Early in her reign, El­iz­a­beth told Wil­liam Mait­land, the Scot­tish sec­re­tary of state, that in her heart she did in­deed con­sider Mary to be her right­ful heir. She sim­ply re­fused to name her as such for fears of plots and con­spir­a­cies. In the film, El­iz­a­beth can­didly con­fesses her anx­i­eties on the rooftop at Hamp­ton Court, telling her chief min­is­ter, Wil­liam Ce­cil, played silk­ily by Guy Pearce, “No prince’s rev­enues be so great that they are able to sat­isfy the in­sa­tiable am­bi­tion of men.” Here and else­where in this scene, Rob­bie is ac­tu­ally quot­ing the re­al­life El­iz­a­beth’s con­fi­dences given to Mait­land.

El­iz­a­beth’s pub­lic im­age may be that of a strong leader, but when it came to Mary, she spent much of her time in a fug of in­de­ci­sion. Ap­peal­ing to Ce­cil six years into her reign, she fret­ted, “In such a quandary am I . . . I’m at a loss to know how to sat­isfy her, and have no idea as to what I now ought to say.”

Ce­cil had lit­tle sym­pa­thy be­cause El­iz­a­beth had just bun­gled one of the most sen­si­tive po­lit­i­cal ne­go­ti­a­tions she would at­tempt in the whole of her long reign — an at­tempt to per­suade Mary to marry Lord Robert Dud­ley. Dud­ley was Eng­land’s most glit­ter­ing courtier — the only man El­iz­a­beth ever truly loved or (for a while) se­ri­ously con­tem­plated mar­ry­ing. El­iz­a­beth had thought, by sac­ri­fic­ing him as a hus­band for Mary, the Scot­tish queen would be sub­or­di­nated to some­one she felt she could trust.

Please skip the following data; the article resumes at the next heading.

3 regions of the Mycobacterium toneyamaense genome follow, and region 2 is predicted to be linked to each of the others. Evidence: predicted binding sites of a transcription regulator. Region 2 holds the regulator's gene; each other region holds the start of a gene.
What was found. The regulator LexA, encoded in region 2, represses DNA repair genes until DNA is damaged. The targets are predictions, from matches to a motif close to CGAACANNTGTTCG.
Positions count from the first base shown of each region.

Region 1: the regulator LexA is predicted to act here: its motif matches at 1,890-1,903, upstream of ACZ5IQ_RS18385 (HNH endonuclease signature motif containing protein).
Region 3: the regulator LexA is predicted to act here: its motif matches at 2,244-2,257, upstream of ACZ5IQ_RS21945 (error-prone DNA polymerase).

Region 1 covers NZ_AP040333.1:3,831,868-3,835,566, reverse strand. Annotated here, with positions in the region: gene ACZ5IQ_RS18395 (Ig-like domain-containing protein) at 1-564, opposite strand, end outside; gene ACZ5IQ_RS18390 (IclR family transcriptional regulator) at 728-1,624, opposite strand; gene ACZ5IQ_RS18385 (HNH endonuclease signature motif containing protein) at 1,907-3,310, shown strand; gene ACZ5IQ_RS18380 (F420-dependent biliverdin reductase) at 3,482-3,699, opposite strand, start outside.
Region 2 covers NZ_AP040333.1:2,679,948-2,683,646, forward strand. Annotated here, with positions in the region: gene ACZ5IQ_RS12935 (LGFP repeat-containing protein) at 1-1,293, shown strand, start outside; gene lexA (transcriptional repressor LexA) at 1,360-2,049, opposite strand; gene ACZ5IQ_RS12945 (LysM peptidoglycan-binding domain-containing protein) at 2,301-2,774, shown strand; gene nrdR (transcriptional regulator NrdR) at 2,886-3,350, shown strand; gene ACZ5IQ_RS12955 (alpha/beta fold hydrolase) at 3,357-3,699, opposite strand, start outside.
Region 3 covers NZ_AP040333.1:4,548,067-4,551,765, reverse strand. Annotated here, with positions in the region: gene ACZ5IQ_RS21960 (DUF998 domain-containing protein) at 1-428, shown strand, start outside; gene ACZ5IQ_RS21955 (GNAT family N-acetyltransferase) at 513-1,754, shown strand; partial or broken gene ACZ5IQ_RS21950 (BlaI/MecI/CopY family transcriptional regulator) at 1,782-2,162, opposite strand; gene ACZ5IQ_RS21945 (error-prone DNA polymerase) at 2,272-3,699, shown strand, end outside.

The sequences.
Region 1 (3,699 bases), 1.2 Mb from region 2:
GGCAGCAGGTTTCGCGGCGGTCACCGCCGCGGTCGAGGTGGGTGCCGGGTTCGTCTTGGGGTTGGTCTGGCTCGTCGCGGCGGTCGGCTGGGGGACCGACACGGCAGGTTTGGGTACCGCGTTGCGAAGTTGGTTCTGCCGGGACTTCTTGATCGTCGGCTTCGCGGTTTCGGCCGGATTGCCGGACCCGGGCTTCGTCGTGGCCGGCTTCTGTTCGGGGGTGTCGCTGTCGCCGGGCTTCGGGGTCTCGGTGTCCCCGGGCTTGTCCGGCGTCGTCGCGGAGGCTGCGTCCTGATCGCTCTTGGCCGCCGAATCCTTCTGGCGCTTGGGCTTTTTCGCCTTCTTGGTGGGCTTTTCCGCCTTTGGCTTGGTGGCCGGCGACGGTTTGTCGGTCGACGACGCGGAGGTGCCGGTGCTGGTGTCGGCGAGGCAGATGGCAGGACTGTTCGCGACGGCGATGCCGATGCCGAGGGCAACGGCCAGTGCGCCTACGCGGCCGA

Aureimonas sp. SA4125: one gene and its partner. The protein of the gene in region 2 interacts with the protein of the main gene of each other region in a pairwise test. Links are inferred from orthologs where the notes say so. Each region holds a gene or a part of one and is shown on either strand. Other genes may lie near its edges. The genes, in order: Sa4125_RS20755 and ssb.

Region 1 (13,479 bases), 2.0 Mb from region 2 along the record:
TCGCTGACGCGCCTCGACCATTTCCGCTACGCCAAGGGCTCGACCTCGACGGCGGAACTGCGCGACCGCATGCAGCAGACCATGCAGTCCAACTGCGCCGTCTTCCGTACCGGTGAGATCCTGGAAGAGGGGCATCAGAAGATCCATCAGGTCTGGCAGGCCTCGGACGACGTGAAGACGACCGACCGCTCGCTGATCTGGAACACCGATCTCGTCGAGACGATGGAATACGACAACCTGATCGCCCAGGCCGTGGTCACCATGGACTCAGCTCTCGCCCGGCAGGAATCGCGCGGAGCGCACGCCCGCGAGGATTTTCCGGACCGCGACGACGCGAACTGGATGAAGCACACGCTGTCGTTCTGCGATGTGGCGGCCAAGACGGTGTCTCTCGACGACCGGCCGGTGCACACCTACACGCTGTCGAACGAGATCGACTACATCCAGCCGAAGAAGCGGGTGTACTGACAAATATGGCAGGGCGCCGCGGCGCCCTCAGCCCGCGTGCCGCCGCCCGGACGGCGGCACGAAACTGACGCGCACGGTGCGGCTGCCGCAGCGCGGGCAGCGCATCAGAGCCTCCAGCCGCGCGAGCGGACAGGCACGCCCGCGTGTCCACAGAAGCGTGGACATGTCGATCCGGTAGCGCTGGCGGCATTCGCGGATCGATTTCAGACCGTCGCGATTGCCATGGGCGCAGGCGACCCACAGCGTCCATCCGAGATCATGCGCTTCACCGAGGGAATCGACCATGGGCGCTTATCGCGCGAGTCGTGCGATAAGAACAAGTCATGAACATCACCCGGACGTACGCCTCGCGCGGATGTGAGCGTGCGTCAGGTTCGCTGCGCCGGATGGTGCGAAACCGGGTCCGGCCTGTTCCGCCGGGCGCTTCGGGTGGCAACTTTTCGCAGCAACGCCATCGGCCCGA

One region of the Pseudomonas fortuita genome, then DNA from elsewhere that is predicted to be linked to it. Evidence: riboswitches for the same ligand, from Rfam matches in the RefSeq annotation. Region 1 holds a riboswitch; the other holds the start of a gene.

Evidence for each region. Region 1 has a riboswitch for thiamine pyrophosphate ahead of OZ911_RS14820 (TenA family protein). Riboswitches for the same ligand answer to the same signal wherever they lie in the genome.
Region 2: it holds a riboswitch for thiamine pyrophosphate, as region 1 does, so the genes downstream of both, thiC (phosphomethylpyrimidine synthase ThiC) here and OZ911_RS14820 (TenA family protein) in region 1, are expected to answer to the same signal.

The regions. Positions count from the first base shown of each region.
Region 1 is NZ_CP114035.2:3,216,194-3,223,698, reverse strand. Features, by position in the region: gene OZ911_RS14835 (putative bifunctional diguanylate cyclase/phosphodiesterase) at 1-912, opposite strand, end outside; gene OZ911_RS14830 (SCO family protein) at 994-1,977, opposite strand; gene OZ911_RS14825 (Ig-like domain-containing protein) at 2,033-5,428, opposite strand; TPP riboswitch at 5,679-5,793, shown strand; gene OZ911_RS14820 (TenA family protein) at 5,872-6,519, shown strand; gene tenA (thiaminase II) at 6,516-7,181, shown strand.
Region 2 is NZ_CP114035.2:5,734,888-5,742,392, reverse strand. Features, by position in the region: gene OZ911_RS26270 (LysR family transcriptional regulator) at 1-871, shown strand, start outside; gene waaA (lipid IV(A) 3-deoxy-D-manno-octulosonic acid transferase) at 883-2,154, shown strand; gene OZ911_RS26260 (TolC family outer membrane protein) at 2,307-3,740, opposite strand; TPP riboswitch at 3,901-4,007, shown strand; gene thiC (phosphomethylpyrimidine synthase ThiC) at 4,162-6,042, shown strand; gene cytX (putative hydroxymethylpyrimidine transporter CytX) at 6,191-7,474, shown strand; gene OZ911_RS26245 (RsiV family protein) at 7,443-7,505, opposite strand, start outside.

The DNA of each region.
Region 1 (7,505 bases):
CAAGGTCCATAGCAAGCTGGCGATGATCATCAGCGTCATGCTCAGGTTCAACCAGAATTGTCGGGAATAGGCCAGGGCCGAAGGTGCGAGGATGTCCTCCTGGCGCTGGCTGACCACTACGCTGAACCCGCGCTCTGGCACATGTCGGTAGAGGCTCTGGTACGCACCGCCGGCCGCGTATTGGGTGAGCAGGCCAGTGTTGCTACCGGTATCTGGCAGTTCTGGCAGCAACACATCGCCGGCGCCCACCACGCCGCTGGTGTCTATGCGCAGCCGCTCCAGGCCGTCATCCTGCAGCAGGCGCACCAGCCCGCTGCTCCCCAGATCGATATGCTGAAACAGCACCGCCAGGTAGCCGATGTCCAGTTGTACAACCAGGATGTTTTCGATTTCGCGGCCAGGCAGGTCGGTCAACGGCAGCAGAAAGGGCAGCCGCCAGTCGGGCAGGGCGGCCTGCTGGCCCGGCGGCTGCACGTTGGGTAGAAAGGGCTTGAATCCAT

But Mary scorned the idea of mar­riage to a man com­monly re­puted to be her cousin’s castoff lover. In the film, Ro­nan uses Mary’s own words: “Do you think it might stand with my hon­our to marry my sis­ter’s sub­ject?”

What’s telling, though, isn’t so much the plan’s im­plau­si­bil­ity as what it re­veals about El­iz­a­beth’s psy­chol­ogy. Be­sides an in­se­cu­rity sur­round­ing her le­git­i­macy she, like Mary, felt a keen vul­ner­a­bil­ity at a time when fe­male mon­archs were at best con­sid­ered an aber­ra­tion.

Re­mem­ber, too, that El­iz­a­beth had a trau­matic child­hood. Apart from the shock­ing fact that her fa­ther killed her mother, El­iz­a­beth had been abused while liv­ing with her step­mother, Cather­ine Parr, af­ter Henry VIII’s death.

When the over-sexed, over­ween­ing Thomas Sey­mour came to the 14-year-old El­iz­a­beth early in the morn­ings to pull off her bed­clothes, tickle and try to kiss her, or to “strike her upon the back or on the but­tocks fa­mil­iarly. . . and make as though he would come at her”, she learned fast that women in power had a sex­ual body as well as a po­lit­i­cal one, and that preda­tory, am­bi­tious men sought to use the one to con­trol the other. If any­thing per­suaded her never to marry, this was it. So when the Scot­tish no­bles be­gan their ca­bals and con­spir­a­cies, at­tack­ing Mary with al­le­ga­tions of sex­ual mis­con­duct, stirred by the firebrand Calvin­ist preacher John Knox, who main­tained that a fe­male ruler was a “mon­ster in na­ture”, El­iz­a­beth’s sym­pa­thies were with her cousin.

Only when they killed Lord Darn­ley — the nar­cis­sis­tic hus­band Mary chose in place of Dud­ley — in a gun­pow­der plot were the first seeds of doubt sown in her mind.